STATUS: Supposed to snow tomorrow. I’ll make it in but I think it will be a lonely day for Chutney and I.
What’s playing on the XM or iPod right now? THE MAGNIFICENT SEVEN by Clash
Throughout any given year, I probably give at least 10 talks or workshops at writer’s conferences or other organizations. Plus, with my background in corporate training, I have to say that my public speaking skills are exceptional. And I certainly don’t feel any anxiety or nervous anticipation before any given talk.
That is, until this Saturday. I was tapped to do a talk for area 4th and 5th graders at the CCIRA Authors Festival. (Side note: CCIRA stands for Colorado Counsel International Reading Association.) That morning, I found myself kind of nervous. What an interesting new sensation. After all, with adults, you can fudge a talk; with kids, no way. If you’re boring, they’ll let you know. I also had never given a talk to people this young.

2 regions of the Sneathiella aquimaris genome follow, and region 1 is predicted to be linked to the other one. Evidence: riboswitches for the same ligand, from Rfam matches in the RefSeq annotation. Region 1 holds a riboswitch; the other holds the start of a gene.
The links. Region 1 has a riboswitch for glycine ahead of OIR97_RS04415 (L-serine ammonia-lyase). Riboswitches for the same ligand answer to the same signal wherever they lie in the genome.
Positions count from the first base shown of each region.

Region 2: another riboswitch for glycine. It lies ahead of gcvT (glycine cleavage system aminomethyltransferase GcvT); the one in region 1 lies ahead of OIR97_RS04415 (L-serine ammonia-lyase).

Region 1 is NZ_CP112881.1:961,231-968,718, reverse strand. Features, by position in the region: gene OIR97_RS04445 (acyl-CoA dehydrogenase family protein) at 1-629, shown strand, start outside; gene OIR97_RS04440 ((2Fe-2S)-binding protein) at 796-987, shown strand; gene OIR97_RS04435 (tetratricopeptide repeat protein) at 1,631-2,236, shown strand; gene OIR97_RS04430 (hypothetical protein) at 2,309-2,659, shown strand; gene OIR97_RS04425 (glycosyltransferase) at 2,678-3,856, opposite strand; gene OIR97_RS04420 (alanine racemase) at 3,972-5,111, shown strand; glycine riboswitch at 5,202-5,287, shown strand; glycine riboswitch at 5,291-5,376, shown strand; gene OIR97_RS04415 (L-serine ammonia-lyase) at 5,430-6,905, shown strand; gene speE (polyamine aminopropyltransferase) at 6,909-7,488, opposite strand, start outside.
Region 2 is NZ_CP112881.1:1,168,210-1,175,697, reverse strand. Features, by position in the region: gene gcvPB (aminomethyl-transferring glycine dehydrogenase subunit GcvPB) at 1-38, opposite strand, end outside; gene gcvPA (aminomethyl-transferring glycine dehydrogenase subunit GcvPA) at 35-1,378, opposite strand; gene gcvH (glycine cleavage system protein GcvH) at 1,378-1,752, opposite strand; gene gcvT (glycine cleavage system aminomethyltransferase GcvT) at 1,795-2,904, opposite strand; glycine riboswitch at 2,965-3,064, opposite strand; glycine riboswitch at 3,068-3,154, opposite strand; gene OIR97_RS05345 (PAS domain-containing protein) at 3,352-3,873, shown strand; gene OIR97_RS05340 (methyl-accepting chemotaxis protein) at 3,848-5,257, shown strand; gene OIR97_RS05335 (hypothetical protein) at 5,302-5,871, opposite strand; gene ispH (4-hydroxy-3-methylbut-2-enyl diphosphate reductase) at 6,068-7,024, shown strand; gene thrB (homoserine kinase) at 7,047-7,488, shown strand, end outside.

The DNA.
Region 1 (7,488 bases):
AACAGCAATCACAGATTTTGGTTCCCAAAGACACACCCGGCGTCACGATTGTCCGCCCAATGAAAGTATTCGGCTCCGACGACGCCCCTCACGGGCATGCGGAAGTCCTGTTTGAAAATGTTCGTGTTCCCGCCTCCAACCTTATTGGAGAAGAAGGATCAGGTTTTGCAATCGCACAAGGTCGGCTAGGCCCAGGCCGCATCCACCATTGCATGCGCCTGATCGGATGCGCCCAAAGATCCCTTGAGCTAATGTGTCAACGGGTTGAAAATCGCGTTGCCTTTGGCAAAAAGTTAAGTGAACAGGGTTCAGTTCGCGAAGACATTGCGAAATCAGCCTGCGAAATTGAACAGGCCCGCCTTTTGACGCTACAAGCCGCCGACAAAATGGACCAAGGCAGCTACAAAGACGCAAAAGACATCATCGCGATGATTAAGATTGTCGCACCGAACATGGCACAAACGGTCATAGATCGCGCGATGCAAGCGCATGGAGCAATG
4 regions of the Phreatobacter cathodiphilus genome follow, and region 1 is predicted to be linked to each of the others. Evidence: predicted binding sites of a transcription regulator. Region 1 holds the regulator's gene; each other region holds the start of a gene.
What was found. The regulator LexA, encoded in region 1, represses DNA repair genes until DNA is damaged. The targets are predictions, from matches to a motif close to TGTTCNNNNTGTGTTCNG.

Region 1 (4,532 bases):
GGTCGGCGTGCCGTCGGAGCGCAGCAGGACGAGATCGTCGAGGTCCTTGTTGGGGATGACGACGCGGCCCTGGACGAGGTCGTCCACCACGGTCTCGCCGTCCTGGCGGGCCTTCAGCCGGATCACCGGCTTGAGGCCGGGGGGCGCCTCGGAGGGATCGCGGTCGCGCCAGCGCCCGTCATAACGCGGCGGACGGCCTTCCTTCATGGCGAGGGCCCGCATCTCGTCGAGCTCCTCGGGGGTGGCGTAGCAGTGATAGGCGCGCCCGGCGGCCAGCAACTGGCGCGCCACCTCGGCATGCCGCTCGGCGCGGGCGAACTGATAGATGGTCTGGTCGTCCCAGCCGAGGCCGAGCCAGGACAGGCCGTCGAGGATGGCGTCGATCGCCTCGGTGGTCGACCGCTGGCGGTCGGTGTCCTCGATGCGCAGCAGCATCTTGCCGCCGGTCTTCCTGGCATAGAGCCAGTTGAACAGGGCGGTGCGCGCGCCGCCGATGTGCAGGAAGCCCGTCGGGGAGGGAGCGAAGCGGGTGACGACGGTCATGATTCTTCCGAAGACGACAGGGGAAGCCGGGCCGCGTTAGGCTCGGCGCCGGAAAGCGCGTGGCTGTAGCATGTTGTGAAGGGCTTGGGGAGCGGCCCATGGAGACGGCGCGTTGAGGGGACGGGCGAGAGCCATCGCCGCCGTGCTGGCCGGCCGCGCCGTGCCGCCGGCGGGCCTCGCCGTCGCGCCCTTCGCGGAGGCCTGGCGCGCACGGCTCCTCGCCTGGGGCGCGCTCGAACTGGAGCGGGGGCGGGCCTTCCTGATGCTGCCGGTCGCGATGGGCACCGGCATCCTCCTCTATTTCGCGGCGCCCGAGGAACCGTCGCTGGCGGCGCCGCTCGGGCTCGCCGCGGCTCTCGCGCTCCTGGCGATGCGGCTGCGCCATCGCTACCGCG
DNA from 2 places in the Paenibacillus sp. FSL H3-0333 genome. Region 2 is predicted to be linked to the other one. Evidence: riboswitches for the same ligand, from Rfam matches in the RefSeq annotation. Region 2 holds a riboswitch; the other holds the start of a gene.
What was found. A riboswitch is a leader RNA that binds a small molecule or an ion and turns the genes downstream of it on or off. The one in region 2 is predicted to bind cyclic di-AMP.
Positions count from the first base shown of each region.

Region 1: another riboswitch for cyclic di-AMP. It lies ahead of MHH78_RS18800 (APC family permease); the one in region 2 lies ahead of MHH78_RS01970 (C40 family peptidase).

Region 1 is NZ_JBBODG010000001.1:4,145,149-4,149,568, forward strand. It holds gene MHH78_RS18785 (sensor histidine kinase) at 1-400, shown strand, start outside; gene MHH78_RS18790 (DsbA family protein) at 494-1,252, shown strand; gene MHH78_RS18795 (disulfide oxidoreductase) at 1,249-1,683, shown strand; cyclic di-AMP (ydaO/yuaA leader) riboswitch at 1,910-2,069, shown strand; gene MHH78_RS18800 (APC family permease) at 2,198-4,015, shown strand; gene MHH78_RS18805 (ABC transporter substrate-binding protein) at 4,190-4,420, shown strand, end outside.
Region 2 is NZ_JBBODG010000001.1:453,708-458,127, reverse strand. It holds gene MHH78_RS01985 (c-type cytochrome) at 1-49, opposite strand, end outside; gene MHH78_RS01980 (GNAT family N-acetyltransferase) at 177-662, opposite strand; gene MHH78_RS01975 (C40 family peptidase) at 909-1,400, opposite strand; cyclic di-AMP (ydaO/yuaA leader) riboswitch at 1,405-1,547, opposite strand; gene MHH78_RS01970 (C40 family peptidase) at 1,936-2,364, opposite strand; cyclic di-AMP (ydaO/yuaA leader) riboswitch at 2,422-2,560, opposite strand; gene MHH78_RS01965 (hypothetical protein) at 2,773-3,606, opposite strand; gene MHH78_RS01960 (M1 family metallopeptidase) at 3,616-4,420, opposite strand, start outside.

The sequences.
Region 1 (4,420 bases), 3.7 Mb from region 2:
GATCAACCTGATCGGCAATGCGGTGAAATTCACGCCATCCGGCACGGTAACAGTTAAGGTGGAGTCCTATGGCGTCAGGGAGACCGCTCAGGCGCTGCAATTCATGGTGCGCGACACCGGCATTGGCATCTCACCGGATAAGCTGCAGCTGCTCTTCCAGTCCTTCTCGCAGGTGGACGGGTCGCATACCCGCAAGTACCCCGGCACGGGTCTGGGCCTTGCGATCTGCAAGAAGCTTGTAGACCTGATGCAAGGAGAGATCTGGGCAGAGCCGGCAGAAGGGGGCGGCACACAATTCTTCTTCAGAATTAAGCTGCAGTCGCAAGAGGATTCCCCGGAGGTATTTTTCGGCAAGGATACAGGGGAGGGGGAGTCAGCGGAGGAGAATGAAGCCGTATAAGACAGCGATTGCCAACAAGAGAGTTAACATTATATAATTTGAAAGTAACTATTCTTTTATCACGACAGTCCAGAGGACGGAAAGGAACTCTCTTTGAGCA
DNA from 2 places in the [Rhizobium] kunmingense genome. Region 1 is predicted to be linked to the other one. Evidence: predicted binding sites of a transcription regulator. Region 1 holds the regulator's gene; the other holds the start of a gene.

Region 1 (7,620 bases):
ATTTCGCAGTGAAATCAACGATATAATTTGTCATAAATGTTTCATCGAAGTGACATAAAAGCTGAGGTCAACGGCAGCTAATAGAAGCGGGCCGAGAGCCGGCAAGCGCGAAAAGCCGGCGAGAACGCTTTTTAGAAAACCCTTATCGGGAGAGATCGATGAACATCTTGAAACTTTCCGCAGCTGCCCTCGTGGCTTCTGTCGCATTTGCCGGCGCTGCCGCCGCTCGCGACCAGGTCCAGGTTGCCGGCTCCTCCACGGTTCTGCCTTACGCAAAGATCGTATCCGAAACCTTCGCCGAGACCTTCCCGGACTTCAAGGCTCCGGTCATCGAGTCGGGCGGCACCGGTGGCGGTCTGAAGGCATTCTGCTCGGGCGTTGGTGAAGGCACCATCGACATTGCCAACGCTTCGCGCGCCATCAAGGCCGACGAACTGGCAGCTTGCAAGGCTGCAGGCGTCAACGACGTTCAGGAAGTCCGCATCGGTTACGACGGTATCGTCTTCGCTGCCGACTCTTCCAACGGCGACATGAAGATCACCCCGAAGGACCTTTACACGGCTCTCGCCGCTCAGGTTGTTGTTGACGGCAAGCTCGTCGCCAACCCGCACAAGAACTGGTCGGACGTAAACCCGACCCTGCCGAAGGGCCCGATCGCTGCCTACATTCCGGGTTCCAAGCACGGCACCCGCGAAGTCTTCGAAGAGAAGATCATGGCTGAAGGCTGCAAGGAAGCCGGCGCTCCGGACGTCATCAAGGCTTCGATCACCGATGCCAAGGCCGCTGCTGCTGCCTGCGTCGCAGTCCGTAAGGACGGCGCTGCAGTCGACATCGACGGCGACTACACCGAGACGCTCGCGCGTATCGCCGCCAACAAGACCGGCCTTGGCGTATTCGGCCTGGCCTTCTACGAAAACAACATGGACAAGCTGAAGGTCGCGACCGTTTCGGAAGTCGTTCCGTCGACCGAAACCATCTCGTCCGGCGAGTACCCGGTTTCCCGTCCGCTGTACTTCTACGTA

Much to my relief, the talk went great (phew!). Here’s a pic of the 90+ elementary schoolers in attendance (with a sprinkling of adults).
I actually confided that I was nervous and told them I was counting on their questions to carry me through so please don’t let me down. And I have to say, I was blown away by them. They asked the best questions I think I’ve ever received at a talk.
Here’s a sampling of what was asked:
1) What happens if you can’t sell a book to a publisher?
2) How do you know if a writer’s idea is a good one?
3) If Hollywood has bought the film rights, does the author get a share in the profit?
4) Can you publish your book yourself or do you have to have a publisher?
5) How do you decide if the cover art is good?
6) Do publishers show animation for cover concepts?
7) What happens if more than one publisher wants the book?
There were more but this is what I can remember. I’d do a talk for that age group again in a heartbeat.middle grade